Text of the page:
Invited to give the closing presentation at a recent international conference, I thanked the organisers, the Belgian National Institute for Criminalistics and Criminology, for bringing together criminal justice professionals with legal scholars, crime scientists, geographers and social scientists to discuss how to strengthen responses to cross-border crime.
By organising a more diverse gathering than is usual at such events, conference discussions had frequently challenged conventional opinions. It is not always recognised that strengthening human rights within the criminal investigation may also improve the effectiveness of law enforcement cooperation. The recent EU Directive requiring improvements in the information disclosed by national police and judicial authorities to potential suspects, if introduced effectively throughout Europe, should greatly reduce the risk of error – with the wrong person suspected and a search for the real perpetrator being abandoned - in such circumstances.
I also commented about incomplete accounts offered by some UK newspapers and politicians of the measures being taken by forensic scientists to avoid reporting ‘false positives’ (an incorrect match of DNA recovered at the crime scene match with the DNA profile of a known individual, including sometimes from a foreign database) to prosecutors. Regrettably these remarks were prophetic. 'The Times' front page about a week later led with an article misleadingly entitled ‘Secret talks to give EU powers over policing’. It gave the impression that nothing was being done to weed-out ‘false positives’ and did not mention EU-wide measures to improve the information that has to be provided to potential suspects.
During the conference Belgian, Dutch, French and British experts, including colleagues from Northumbria, unveiled new crime mapping research. The improvements in international cooperation now being seen in individual cases and the biometric mapping of the spatial and socio-economic dimensions of certain crimes that this can reveal could prove to be the most significant step for improving the capability of the police to respond to many criminal offences - ranging from murder to burglary - since the introduction of forensic DNA analysis some two decades ago.
The research results discussed at the conference were from an early stage of a single research project and are subject to significant caveats about different national forensic DNA laws, capabilities and anti-contamination measures in individual countries, the fact that this technique will apply to a minority of reported crimes (but a significant range of crime- from murder to burglary or theft from cars) and contamination risks at crime scenes. This work, however, may well reveal current trends in both domestic and cross-border crime that could really improve ‘intelligence led policing’.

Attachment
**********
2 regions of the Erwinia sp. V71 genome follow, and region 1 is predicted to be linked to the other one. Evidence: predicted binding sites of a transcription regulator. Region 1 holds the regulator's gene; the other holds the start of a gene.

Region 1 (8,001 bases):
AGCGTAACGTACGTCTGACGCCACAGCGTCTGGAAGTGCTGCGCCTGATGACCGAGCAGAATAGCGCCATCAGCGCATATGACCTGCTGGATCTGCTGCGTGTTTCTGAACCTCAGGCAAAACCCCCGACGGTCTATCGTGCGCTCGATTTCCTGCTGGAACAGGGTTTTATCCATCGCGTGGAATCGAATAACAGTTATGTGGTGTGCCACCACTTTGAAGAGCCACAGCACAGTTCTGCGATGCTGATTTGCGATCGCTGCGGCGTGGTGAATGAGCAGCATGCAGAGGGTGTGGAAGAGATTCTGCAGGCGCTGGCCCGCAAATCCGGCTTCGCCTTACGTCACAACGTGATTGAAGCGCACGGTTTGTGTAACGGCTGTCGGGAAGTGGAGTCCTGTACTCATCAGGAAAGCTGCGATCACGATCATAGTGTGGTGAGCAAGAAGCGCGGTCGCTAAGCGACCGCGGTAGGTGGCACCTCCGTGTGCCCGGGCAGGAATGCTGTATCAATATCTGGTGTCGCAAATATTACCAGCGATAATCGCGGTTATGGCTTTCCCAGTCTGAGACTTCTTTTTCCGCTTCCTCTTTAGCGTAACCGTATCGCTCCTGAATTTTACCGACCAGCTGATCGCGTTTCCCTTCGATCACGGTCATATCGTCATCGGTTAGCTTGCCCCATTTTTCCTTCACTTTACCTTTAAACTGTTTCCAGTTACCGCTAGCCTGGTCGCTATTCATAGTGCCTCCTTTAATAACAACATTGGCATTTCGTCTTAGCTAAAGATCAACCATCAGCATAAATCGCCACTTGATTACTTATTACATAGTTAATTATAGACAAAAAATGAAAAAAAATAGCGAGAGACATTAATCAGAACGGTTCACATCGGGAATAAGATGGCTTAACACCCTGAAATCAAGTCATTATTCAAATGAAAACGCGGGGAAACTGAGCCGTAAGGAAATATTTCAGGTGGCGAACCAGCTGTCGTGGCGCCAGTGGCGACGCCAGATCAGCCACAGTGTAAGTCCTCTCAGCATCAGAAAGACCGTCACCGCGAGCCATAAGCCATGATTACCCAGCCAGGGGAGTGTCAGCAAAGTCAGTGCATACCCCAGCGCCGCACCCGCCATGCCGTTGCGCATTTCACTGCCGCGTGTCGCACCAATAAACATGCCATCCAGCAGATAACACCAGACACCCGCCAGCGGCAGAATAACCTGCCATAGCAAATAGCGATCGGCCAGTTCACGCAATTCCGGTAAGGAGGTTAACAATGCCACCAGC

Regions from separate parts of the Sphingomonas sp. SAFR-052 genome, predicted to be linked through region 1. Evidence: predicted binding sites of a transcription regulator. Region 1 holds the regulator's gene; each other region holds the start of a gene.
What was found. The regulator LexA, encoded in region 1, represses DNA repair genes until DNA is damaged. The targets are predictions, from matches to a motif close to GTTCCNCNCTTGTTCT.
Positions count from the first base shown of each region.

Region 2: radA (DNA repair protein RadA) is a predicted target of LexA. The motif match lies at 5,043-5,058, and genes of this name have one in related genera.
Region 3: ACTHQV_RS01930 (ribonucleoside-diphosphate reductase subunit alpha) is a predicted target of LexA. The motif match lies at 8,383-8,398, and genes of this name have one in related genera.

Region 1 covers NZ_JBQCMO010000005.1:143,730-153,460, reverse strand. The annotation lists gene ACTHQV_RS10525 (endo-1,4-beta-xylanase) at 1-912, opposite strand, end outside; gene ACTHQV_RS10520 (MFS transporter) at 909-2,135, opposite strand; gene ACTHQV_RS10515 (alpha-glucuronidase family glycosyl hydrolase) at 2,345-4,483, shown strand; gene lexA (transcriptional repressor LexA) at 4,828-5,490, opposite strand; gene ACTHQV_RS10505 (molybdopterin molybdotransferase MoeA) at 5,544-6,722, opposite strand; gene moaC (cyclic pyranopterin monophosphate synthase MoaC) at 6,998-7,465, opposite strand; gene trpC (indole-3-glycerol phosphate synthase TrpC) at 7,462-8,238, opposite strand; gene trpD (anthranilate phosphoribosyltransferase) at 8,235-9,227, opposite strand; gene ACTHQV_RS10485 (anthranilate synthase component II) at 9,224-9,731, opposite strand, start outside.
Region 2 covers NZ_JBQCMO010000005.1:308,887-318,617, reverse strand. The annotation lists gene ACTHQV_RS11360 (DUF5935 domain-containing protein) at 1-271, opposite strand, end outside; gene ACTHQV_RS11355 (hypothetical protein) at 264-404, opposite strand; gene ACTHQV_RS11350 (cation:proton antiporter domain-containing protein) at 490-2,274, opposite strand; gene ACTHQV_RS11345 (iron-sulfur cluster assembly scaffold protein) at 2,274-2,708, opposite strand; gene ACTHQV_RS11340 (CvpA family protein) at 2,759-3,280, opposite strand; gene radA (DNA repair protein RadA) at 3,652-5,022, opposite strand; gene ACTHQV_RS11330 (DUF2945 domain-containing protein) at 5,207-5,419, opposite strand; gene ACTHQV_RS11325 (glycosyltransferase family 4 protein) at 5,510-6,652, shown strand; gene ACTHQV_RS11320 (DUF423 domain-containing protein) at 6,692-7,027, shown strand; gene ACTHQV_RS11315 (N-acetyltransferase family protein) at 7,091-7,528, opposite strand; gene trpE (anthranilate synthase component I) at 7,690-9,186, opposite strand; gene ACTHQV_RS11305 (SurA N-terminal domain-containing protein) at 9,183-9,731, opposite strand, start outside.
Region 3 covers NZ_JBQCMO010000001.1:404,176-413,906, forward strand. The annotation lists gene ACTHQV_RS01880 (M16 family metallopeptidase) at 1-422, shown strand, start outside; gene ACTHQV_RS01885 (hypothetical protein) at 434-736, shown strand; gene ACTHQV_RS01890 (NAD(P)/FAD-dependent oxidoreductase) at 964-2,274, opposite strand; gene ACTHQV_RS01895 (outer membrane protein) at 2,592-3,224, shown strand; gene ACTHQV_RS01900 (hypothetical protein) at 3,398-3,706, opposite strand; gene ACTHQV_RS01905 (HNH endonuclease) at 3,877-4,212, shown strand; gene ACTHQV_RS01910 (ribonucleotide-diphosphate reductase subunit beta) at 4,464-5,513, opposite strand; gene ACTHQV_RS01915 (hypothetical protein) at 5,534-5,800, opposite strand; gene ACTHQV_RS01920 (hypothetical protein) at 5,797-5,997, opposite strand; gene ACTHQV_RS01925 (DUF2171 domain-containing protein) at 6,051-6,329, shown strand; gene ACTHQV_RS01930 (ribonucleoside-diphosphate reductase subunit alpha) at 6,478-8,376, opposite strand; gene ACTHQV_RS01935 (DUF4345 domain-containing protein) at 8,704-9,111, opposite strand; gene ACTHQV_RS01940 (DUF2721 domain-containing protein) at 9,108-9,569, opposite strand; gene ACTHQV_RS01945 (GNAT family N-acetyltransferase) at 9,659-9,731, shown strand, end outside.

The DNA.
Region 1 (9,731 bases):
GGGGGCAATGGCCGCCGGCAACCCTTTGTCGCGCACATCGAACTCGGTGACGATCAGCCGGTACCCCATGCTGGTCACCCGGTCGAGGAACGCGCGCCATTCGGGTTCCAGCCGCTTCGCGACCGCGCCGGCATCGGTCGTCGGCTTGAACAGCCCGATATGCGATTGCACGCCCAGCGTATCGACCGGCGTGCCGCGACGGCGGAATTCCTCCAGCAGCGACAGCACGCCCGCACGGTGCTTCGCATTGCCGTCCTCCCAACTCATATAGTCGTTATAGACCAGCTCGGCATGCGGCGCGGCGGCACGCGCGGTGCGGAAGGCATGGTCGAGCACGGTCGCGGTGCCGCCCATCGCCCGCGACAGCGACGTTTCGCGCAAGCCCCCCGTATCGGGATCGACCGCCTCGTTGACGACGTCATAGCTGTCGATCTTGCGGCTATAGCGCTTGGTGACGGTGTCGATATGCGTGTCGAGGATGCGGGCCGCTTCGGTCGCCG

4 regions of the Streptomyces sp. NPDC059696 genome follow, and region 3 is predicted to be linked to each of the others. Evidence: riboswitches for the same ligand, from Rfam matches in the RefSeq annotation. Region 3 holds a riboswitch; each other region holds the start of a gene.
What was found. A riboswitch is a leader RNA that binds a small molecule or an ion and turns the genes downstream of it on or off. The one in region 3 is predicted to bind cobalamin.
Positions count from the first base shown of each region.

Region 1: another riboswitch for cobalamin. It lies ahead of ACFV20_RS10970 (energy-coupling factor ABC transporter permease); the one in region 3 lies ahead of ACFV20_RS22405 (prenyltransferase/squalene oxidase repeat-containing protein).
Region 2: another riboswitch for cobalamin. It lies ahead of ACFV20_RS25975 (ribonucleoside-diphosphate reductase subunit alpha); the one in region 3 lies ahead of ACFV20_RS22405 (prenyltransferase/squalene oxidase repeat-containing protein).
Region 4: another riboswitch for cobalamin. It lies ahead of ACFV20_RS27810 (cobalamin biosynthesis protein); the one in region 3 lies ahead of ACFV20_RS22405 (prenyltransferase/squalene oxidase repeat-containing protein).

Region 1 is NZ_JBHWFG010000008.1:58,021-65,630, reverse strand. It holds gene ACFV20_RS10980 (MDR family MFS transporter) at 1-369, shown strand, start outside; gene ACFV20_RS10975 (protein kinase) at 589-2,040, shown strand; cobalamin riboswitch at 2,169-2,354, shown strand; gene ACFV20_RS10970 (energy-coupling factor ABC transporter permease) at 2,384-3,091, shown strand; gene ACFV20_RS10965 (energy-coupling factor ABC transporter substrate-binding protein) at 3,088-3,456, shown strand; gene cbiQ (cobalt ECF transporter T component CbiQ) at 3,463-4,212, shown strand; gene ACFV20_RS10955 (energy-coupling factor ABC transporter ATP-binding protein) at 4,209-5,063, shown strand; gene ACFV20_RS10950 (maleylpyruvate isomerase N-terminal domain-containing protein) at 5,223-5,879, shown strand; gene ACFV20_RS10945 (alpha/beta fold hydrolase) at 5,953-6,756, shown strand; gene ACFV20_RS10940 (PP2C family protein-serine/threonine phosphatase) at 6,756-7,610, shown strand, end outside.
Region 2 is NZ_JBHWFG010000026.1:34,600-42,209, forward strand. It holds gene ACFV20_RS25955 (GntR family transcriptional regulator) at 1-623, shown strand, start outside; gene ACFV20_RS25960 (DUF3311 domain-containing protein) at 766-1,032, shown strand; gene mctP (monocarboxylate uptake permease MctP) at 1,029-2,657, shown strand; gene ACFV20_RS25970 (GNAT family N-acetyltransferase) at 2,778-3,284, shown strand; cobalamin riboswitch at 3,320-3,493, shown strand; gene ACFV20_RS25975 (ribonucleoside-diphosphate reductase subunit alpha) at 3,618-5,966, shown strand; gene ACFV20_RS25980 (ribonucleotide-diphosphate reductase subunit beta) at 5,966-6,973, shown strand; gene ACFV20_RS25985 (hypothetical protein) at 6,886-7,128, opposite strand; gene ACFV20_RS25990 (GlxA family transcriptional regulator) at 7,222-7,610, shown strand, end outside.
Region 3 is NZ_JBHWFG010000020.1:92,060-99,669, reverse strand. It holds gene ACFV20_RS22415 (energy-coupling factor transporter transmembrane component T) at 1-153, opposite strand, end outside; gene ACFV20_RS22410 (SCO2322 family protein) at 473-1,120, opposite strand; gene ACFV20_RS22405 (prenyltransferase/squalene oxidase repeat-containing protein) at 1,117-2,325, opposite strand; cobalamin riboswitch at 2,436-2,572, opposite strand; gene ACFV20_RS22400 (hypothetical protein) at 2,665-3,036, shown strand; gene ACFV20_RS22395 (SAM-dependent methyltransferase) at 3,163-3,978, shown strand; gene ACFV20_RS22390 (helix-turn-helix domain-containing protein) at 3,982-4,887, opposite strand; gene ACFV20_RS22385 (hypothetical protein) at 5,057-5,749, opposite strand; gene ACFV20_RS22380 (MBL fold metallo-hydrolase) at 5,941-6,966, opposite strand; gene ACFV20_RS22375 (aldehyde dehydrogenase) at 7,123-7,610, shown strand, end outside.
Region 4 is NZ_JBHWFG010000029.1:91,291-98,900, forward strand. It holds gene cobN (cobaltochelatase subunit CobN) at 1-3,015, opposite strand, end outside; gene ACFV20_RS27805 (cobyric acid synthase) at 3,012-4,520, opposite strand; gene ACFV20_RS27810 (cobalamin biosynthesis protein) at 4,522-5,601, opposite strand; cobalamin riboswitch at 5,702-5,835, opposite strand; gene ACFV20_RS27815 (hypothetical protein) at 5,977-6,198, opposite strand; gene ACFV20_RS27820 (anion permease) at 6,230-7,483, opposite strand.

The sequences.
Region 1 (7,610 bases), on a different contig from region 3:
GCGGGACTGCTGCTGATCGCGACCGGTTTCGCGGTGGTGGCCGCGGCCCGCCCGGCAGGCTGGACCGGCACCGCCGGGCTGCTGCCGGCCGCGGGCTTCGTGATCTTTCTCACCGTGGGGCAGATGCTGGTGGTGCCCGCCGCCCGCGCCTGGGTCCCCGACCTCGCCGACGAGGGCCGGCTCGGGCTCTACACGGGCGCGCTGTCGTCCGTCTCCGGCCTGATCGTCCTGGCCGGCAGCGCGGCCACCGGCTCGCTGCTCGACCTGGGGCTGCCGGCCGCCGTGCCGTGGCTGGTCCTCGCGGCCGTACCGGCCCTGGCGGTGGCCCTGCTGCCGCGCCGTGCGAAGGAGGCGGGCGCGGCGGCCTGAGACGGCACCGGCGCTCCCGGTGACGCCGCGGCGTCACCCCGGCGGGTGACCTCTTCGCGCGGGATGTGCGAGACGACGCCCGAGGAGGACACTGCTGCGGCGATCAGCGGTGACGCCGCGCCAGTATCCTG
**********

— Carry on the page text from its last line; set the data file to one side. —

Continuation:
Also, if such analyses reveal a very clear relationship between comparative prosperity and the location of cross-border crime, this would cast doubt on the wisdom of any attempt to decouple participation in the ‘Single market’ from criminal justice cooperation between the national police and judicial authorities of EU member states and national adherence to a common Human Rights framework. Certainly we heard at the conference how Swiss criminal justice professionals have been arguing that their country should follow the example of Norway by asking to join the EU arrangements for the exchange of forensic bioinformation.
Perhaps cross-border crime will come to be seen as a factor binding the UK to the EU? We may increasingly come to understand the European Union as a facilitator for national governments to cooperate over initiatives that combine more effective law enforcement with a stronger respect for Human Rights?
Tim Wilson is Professor of Criminal Justice Policy in the Law School at Northumbria University.
Published Northumbria research on the conference issues includes:
Tim Wilson (2009) ‘Forensic Science and the Internationalisation of Policing’ in Fraser, J. G. and Williams, R. (Eds.)'Handbook of Forensic Science' (Cullompton: Willan Publishing)
Derek Johnson (2014) ‘E.U. Migrant Criminal Activity: Exploring Spatial Diversity and Volume of Criminal Activity Attributed to Inter EU Migrants in England’, 'Applied Geography' vol. 50 pp. 48-62
With the financial support of the Prevention of and Fight against Crime Programme, European Commission – Directorate-General Home Affairs. The views expressed in this comment are solely those of the author and do not indicate agreement or acceptance by the research fund provider.
Northumbria is a research-rich, business-focussed, professional university with a global reputation for academic excellence. To find out more about our courses go towww.northumbria.ac.uk